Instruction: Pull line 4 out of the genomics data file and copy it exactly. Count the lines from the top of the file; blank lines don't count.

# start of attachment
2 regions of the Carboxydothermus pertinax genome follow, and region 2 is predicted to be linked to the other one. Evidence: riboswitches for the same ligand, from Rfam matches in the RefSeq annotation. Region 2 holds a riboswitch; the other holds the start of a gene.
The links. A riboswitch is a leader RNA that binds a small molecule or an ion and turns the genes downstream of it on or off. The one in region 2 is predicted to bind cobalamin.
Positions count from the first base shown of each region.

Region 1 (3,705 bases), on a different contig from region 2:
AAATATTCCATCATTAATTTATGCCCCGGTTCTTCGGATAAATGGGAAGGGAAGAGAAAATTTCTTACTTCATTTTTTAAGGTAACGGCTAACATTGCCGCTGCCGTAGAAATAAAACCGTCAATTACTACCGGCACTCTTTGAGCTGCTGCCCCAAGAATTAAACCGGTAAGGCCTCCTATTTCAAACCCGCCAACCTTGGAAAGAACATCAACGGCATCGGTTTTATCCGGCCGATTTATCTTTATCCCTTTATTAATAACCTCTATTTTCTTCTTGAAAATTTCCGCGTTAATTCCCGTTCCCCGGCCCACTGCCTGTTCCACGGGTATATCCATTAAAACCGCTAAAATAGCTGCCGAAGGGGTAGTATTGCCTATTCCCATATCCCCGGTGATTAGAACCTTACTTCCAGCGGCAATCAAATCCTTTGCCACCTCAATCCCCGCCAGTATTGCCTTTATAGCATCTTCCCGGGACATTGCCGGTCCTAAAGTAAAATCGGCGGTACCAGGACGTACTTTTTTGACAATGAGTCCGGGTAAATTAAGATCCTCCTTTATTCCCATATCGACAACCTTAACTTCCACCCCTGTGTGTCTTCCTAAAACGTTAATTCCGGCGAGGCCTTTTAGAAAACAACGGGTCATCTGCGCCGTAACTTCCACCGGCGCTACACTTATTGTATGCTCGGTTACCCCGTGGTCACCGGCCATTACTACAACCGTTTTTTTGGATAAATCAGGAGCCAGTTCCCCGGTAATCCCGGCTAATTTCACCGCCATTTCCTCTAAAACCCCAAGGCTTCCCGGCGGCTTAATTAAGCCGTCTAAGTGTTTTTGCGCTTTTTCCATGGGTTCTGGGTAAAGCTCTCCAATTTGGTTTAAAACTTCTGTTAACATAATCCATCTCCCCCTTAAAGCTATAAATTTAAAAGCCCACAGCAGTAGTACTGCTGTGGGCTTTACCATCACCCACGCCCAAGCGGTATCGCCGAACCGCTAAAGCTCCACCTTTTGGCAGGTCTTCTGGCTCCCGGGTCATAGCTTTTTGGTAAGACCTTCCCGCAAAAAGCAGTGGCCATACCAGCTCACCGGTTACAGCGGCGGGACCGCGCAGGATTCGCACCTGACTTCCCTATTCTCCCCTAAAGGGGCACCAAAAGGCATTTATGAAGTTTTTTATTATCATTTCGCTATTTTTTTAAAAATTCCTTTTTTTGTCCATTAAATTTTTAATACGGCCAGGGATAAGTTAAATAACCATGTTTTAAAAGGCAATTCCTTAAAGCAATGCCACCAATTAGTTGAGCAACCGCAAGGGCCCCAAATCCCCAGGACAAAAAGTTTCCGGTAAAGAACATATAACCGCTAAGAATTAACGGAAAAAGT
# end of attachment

Region 1 (3,705 bases), on a different contig from region 2: